Topping the list is Stephen Breyer, who is worth at least $6.1 million — and possibly as much as $16 million going into 2016. Breyer’s top holdings include stock in publishing company Pearson PLC, as well as property in New Hampshire and the Caribbean island of Nevis.
The same is true of their would-be colleague Merrick Garland, who President Barack Obama has nominated to fill the vacancy following the February death of Justice Antonin Scalia. (Scalia’s estate is not required to file a financial disclosure on his behalf.)
If confirmed to the Supreme Court, Garland — currently the chief judge of the United States Court of Appeals for the District of Columbia Circuit — would, in fact, become the court’s wealthiest member.
Documents released today indicate Garland is worth at least $7.6 million — and possibly as much as $25 million. Among his top assets? A rental property in New York City and several mutual funds.
Justices Anthony Kennedy and Clarence Thomas are the court’s paupers — relatively speaking. Both men’s minimum estimated net worth was around $600,000 — although each could be worth as much as $1.2 million.
Assets on the forms, which are filed annually, are reported in broad ranges. This makes it impossible to say precisely how much each justice is worth. Judges are also exempt from disclosing the value of their homes, making an accurate calculation even more difficult.
But suffice it to say, none of the Supreme Court justices are facing economic hardship.
The new documents show that the justices of the Supreme Court were a well-traveled bunch during 2015. All eight members of the Supreme Court took at least one trip sponsored by another organization, often law schools or foundations.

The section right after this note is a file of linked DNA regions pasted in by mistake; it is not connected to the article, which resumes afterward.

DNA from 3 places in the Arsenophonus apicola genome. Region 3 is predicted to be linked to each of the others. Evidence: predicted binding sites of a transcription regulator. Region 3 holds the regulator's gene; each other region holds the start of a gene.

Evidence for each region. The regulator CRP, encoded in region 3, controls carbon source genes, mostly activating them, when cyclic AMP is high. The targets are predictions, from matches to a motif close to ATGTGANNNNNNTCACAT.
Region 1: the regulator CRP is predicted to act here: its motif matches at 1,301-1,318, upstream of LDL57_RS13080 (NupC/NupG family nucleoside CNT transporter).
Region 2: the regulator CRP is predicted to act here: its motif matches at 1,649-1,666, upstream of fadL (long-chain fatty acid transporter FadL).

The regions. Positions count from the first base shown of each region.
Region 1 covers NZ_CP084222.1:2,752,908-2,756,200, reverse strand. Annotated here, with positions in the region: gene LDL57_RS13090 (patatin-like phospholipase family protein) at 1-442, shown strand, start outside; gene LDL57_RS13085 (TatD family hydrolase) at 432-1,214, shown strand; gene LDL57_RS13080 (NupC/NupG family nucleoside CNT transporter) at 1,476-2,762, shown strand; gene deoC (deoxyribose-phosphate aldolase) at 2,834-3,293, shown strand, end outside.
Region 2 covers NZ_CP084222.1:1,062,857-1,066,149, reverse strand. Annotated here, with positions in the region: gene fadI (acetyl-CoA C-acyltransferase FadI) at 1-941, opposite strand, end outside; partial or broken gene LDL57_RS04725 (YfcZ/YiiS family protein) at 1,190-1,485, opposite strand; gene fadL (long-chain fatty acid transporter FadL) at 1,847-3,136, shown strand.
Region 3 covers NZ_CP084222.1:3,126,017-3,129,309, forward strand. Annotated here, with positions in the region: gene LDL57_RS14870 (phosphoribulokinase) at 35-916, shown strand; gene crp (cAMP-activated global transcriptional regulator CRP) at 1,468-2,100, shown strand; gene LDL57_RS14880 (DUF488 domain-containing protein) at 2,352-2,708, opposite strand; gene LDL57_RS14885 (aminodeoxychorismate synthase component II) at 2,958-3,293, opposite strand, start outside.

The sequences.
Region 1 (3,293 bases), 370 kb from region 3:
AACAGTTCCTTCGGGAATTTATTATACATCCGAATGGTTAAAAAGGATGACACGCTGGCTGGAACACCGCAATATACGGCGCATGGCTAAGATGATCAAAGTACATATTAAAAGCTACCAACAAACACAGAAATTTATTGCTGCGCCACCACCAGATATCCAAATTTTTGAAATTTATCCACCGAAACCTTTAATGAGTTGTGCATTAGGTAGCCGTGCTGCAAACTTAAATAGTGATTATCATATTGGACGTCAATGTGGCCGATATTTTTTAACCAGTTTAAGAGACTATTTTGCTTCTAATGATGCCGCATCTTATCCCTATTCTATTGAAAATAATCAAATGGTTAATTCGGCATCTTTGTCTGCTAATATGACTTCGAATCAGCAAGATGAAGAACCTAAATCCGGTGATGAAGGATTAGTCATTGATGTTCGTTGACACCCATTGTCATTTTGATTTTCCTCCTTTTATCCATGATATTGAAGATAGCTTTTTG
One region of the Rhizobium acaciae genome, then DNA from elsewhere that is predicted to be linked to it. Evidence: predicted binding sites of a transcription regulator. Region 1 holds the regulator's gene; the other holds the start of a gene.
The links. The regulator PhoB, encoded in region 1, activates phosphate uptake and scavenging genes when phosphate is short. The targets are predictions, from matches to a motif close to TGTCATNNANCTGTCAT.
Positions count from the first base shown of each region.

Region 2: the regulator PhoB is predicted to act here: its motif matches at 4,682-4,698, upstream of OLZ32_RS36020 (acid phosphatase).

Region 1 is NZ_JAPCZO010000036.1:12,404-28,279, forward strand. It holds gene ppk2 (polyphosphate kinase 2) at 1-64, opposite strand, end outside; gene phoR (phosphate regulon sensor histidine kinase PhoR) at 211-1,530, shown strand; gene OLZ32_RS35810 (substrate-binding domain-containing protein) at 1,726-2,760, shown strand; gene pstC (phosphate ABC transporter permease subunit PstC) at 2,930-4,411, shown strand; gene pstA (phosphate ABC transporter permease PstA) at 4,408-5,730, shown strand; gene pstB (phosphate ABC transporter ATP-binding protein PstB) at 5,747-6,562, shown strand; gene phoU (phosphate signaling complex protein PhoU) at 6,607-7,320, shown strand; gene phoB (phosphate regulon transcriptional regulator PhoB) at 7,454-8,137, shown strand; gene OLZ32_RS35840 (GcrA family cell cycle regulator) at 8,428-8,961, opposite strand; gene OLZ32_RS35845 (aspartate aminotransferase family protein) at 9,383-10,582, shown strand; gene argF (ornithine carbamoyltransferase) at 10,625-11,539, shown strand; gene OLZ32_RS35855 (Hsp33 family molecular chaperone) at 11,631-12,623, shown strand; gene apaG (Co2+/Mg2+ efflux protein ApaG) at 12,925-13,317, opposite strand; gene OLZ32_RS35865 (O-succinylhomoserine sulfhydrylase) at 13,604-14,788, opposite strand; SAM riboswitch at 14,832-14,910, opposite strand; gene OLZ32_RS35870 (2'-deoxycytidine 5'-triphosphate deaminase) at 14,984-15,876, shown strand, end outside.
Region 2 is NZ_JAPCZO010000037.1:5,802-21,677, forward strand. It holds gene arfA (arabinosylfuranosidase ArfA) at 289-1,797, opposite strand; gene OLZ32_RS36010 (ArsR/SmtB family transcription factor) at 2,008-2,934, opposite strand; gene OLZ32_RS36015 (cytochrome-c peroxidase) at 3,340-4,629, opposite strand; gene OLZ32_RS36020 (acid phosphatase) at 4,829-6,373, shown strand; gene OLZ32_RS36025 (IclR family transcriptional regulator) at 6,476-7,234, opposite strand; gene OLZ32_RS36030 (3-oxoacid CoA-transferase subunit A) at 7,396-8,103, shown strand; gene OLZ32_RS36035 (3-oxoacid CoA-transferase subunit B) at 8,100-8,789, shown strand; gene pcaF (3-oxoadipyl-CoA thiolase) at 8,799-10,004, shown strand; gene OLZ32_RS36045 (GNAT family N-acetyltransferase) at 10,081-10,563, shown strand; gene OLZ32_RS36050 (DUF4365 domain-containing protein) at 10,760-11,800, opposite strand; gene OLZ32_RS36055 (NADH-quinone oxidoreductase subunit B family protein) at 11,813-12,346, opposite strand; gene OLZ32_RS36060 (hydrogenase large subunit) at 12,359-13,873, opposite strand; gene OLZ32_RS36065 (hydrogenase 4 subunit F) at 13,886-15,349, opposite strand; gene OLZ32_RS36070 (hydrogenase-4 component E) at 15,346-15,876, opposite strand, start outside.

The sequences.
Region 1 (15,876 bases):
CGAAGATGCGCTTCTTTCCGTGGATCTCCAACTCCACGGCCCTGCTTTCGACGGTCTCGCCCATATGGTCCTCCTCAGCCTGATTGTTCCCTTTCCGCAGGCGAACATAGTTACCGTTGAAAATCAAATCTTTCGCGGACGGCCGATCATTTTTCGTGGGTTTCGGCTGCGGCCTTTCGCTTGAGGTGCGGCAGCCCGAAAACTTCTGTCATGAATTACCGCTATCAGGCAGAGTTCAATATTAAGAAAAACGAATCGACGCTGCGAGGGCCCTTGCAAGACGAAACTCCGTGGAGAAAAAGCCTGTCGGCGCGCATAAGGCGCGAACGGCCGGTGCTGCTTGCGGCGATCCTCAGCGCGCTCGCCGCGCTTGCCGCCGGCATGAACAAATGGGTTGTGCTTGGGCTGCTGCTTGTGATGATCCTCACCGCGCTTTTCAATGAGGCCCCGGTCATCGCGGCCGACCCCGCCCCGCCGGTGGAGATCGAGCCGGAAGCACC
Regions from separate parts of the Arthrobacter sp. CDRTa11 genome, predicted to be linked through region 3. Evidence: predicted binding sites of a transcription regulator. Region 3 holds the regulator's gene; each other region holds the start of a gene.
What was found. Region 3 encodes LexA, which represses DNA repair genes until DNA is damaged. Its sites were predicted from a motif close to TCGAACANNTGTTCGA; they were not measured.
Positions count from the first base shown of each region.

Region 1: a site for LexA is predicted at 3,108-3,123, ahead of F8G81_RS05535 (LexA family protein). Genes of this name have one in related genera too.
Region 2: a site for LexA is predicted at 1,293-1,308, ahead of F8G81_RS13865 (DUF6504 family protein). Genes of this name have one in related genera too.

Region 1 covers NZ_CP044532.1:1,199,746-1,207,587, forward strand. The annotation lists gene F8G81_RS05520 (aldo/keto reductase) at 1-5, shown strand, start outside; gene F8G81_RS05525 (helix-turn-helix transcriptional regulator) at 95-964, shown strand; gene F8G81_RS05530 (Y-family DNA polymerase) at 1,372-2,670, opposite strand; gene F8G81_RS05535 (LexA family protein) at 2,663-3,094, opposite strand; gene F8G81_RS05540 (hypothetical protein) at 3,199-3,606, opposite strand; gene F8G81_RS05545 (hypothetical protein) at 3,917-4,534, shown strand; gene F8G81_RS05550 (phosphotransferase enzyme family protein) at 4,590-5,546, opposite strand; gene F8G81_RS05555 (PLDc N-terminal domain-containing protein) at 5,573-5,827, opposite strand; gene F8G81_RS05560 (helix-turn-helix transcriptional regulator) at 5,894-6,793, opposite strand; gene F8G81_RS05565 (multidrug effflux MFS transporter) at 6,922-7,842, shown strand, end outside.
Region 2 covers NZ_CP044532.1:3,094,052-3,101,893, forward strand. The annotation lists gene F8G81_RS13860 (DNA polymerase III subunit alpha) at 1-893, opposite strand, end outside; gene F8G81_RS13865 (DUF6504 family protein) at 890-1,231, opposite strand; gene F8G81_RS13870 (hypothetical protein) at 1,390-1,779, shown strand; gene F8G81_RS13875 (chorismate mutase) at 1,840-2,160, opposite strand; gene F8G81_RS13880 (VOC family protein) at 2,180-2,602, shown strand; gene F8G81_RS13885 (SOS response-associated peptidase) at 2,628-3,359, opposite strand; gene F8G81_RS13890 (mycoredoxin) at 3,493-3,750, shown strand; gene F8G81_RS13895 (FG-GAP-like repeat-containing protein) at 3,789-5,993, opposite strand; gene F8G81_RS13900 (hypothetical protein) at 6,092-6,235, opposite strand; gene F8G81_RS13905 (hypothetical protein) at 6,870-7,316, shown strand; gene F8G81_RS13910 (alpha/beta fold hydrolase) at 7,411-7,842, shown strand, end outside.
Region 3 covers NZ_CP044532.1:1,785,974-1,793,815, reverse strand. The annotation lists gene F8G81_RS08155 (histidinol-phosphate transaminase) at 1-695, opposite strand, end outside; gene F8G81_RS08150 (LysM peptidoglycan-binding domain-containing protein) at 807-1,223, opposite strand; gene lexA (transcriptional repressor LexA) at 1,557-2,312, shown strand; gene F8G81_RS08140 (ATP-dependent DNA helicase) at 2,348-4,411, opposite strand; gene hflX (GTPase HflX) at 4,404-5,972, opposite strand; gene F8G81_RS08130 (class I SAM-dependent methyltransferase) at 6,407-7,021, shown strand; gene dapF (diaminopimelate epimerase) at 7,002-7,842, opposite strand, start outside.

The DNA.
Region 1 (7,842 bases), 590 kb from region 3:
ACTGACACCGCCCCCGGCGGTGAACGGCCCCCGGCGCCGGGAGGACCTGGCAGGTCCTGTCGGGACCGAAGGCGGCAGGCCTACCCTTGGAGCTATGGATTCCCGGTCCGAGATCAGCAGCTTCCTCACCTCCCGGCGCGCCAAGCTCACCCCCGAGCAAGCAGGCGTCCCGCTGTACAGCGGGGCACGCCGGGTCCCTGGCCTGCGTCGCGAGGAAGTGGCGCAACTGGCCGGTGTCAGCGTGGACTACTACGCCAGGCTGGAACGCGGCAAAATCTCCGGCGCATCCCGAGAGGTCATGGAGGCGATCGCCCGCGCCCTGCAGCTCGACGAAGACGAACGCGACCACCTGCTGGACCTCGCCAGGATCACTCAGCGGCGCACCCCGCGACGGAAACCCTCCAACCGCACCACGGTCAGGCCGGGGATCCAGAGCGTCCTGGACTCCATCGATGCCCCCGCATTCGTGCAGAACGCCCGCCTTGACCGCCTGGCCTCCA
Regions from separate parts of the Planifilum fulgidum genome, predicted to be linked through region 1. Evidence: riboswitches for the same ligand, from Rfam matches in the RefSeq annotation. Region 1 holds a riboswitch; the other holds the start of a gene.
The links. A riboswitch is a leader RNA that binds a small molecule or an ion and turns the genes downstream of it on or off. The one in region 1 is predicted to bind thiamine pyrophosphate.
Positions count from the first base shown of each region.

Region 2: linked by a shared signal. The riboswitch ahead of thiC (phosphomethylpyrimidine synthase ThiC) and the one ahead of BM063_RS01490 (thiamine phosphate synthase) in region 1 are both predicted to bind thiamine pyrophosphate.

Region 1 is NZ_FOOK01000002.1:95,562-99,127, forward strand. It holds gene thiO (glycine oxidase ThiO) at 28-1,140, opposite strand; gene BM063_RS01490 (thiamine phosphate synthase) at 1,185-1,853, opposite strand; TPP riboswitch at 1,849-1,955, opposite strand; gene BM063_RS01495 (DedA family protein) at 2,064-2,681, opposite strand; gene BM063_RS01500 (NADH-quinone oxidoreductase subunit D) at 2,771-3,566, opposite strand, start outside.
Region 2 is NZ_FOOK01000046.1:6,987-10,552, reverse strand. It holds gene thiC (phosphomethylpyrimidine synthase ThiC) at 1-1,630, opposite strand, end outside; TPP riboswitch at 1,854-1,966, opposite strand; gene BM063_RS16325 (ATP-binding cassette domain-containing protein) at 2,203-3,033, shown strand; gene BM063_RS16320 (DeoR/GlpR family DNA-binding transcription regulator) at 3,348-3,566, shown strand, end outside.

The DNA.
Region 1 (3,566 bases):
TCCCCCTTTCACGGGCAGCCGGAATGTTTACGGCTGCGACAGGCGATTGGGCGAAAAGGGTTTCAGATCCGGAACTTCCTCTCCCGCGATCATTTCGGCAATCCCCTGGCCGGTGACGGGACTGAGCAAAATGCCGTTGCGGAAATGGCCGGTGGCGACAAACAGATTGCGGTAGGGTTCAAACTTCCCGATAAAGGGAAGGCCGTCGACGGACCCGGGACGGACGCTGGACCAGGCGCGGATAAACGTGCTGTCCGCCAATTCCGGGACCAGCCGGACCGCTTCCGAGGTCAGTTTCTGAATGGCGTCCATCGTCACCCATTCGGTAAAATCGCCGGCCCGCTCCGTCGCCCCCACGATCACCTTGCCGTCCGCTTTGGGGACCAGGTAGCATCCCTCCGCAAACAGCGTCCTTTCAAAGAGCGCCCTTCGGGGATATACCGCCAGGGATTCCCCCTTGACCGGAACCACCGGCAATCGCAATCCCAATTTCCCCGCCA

Breyer was the most jet-setting justice in 2015, taking 19 trips sponsored by other organizations. Among them: A pair of weeklong jaunts to Paris — one for a book event and speaking engagements, the other for a conference — and three separate trips to London.
Sotomayor’s 16 trips placed second among justices, although none were international. Ginsburg, for her part, took eight trips, including one to Seoul, South Korea, for a “legal exchange program” that the Supreme Court of Korea funded. Alito, Kagan and Kennedy also traveled eight times, followed by Thomas with four trips and Roberts with one — to Tokyo.
While a majority of Supreme Court justices did not actively buy or sell individual company’s stocks last year — mutual funds are popular among them — Alito, Breyer and Roberts held equities.
Alito reported stock in aerospace and defense giant Boeing Co., Molson Coors Brewing and oil companies ConocoPhillips Co. and Exxon Mobil Corp., among others. Roberts’ stock holdings included Time Warner Inc., satellite radio company SiriusXM and tech titans Microsoft Corp. and Hewlett-Packard Co.
Kennedy, long a moderate voice on the high court, is particularly conservative with his investments. For example, he keeps between $500,000 and $1 million in an account at PNC Bank, according to his disclosure.
In addition to their salaries and financial holdings, most of the Supreme Court justices also collected tens of thousands of dollars each from side jobs — such as teaching gigs, speaking fees and book deals.
Alito earned $21,000 teaching at the University of Kentucky and Duke University. And Roberts earned about $13,600 from the University of Tokyo in Japan, for teaching a course in July on historical perspectives of the U.S. Supreme Court.
Meanwhile, Thomas collected more than $27,000 from teaching gigs at three law schools — Creighton University, George Washington University and Brigham Young University. Thomas’ wife, Virginia, also reported earning an unspecified salaries from The Daily Caller, a conservative news website, and Liberty Consulting Inc., her own political consulting firm.
Thomas also received a gift worth $6,500 — a bronze bust of abolitionist Frederick Douglass.
Help support this work
Public Integrity doesn’t have paywalls and doesn’t accept advertising so that our investigative reporting can have the widest possible impact on addressing inequality in the U.S. Our work is possible thanks to support from people like you.